Following Tampa Hospital Cyberattack, Sen. Rick Scott Urges FBI Director Wray to Prioritize Federal Investigation

July 21, 2023

WASHINGTON, D.C. – Today, Senator Rick Scott sent a letter to Federal Bureau of Investigation (FBI) Director Christopher Wray urging him to take immediate action to investigate recent reports of a large data breach at Tampa General Hospital. According to reports, this cyberattack targeted sensitive personal records and potentially impacted more than one million Floridians. In his letter, Senator Scott requests that the FBI prioritize its investigation of this malicious cyberattack and quickly identify, arrest and prosecute the perpetrators. 


Read the full letter HERE or below.


July 21, 2023


The Honorable Christopher Wray


Federal Bureau of Investigation

935 Pennsylvania Avenue, N.W.

Washington, D.C. 20535


Dear Director Wray:


I write to you today regarding recent reports of a large data breach targeting sensitive personal records of more than one million Floridians, and urge you to prioritize the FBI’s investigation of this malicious cyberattack to identify, arrest and prosecute the perpetrators. 


As you are likely aware, administrators at Tampa General Hospital detected suspicious activity earlier this year that revealed an unauthorized third-party had unlawfully accessed the hospital’s computer systems. Initial reports indicate the hackers carried out the cyberattack over a three-week period, and potentially accessed the records of more than 1.2 million people before the hospital’s cybersecurity team was able to intervene. Although the hospital’s electronic medical record system was, fortunately, not involved in the data breach, the hackers were nonetheless able to access files containing sensitive personal identifying information that could be used for further criminal activity if the individuals responsible for the attack are not quickly apprehended by your agents. As such, I urge you to assign all necessary resources at your disposal to prioritize the investigation of this incident, and ask that you keep my office apprised of your progress. 


Unfortunately, this was not the first cyberattack to target our health care institutions, nor is it likely to be the last unless we prioritize the investigation, arrest, and prosecution of these hackers. In 2021, Scripps Health in California was the victim of a ransomware cyberattack when hackers stole 150,000 patient records.[1] In 2022, the second-largest nonprofit U.S. hospital chain, CommonSpirit Health, was involved in a ransomware cyberattack affecting critical health care services at locations across multiple states.[2] A cyberattack in 2021 on St. Margaret’s Health in Illinois disrupted the hospital’s billing systems for months, and ultimately contributed to the facility being shuttered shortly thereafter, which has a devastating impact on the community’s access to health care services.[3]


The United States is not alone in these cyberattacks as hackers have targeted health systems in other countries. The United Kingdom’s National Health System had a ransomware cyberattack in 2017, which led to 19,000 appointments being canceled and 200,000 computer systems being locked out.[4] Late last year, the premier hospital in New Delhi, India, had to shut down their servers for two weeks after a cyberattack.[5]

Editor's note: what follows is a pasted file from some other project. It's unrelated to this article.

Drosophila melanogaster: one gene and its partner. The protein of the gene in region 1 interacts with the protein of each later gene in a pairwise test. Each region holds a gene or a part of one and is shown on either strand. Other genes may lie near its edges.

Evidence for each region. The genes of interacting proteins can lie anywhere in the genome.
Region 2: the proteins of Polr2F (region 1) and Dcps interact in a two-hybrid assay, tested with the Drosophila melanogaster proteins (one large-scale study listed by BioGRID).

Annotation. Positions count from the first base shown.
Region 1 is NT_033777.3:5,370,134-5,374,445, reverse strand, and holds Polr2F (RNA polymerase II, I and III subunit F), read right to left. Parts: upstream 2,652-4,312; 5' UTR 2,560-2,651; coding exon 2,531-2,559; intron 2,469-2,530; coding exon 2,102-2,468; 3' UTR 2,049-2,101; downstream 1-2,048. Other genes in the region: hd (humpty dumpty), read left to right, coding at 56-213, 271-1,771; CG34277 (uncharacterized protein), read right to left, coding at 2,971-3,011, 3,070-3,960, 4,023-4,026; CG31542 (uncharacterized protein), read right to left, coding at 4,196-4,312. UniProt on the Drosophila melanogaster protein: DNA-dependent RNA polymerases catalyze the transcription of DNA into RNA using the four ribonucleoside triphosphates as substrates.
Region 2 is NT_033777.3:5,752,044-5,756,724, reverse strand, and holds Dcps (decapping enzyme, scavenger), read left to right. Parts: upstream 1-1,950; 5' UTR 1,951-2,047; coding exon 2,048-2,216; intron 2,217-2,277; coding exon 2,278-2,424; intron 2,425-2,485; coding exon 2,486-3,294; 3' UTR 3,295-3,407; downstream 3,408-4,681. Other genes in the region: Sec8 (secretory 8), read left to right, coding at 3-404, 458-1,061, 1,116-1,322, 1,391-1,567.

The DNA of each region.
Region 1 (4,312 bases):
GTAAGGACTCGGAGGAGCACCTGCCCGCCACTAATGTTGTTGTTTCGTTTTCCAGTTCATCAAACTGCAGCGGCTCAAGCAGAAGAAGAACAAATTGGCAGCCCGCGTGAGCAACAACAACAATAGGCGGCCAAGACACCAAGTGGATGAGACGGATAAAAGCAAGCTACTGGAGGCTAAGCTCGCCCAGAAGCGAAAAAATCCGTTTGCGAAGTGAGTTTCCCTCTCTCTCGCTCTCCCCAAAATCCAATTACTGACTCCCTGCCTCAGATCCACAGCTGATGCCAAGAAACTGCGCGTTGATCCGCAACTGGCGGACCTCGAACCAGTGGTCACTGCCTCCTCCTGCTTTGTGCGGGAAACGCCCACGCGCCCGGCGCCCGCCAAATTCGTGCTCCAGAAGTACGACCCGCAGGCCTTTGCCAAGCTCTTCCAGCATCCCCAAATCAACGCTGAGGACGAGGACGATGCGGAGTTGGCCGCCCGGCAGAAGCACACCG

We know that several of these cyberattacks come from groups operating in (and likely with the approval of) malign foreign states, like Communist China, Russia and North Korea. In 2014, a cyberattack by Chinese hackers targeting Community Health Systems, which runs more than 200 hospitals in 29 states, stole more than 4.5 million patient records.[6] The Department of Justice has charged Chinese nationals in the past for their involvement in cyberattacks on university and government systems.[7] The Cybersecurity & Infrastructure Security Agency has issued multiple notices on Communist China state-sponsored hackers who have exploited security vulnerabilities and are trying to breach critical systems.[8]


These cyberattacks pose a clear and present threat to our critical health care systems, and so I request your responses to the following questions:

  • What is the FBI doing to coordinate with health systems to prevent cyberattacks?
  • What is FBI doing with health systems to coordinate investigations after a cyberattack?
  • Does the FBI believe that the majority of these cyberattacks are coming from outside of the country?
    • If so, have you identified particular countries from which such cyberattacks are likely to originate?
    • In the past 10 years, how many cyberattacks investigated by the FBI have originated in Communist China, Russia, or North Korea?
  • Does your agency have sufficient resources to fully investigate and pursue the perpetrators of these cyberattacks?
    • If not, what additional resources or authorities are needed?


I urge you to prioritize the investigation of this recent cyberattack against Tampa General Hospital, and hope you will assign all resources necessary to identify, apprehend and hold accountable the hackers responsible.  I appreciate your prompt attention to this matter.